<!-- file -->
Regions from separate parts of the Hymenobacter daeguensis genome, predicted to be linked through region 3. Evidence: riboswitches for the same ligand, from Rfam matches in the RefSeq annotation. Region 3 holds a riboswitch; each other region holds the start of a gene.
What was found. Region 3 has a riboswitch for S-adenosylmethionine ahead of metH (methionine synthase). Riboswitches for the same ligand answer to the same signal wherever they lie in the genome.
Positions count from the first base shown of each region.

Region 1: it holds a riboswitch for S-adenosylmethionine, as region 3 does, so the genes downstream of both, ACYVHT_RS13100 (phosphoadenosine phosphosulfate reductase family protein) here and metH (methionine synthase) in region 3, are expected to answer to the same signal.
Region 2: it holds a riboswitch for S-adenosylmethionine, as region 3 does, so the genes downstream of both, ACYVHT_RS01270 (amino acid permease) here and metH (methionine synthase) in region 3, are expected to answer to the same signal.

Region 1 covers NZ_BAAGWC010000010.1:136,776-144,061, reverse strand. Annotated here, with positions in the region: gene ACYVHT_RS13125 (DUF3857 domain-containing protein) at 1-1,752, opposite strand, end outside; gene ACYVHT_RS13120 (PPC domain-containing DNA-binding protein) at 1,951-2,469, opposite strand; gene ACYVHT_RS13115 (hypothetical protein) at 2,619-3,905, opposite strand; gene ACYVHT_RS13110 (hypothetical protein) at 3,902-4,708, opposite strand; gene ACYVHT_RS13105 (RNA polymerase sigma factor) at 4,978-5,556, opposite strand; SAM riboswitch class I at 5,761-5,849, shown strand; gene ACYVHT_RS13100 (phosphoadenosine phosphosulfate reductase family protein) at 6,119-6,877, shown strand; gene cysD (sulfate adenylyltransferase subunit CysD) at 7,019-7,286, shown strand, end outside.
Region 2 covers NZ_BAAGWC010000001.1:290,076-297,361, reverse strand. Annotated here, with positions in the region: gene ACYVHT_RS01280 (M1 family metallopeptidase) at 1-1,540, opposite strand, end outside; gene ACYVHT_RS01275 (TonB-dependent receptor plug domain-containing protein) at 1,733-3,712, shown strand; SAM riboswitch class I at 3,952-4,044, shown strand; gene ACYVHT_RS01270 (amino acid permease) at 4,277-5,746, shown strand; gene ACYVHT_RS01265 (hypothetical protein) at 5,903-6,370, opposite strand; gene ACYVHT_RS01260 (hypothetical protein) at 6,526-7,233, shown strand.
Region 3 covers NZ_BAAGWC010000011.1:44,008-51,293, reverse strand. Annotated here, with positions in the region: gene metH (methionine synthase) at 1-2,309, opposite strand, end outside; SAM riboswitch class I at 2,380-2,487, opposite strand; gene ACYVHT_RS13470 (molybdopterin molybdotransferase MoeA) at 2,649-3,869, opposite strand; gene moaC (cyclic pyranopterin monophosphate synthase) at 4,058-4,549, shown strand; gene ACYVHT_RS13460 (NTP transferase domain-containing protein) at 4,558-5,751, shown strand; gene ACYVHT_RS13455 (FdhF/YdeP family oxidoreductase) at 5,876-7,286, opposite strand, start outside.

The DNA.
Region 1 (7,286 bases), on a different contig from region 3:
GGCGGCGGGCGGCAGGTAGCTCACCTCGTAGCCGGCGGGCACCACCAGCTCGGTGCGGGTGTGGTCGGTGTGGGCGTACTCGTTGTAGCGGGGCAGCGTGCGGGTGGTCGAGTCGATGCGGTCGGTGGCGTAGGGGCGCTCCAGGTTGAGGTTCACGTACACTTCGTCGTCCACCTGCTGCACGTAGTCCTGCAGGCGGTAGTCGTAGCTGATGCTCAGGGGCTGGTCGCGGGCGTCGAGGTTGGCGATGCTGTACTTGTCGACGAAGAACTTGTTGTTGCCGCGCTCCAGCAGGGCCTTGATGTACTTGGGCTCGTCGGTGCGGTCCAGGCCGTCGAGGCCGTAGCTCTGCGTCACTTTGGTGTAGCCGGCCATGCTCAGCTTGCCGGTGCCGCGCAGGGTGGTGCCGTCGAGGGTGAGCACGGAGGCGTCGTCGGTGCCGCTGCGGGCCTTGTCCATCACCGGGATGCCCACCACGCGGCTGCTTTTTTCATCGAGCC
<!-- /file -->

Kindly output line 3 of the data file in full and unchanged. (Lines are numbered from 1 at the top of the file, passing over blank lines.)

Positions count from the first base shown of each region.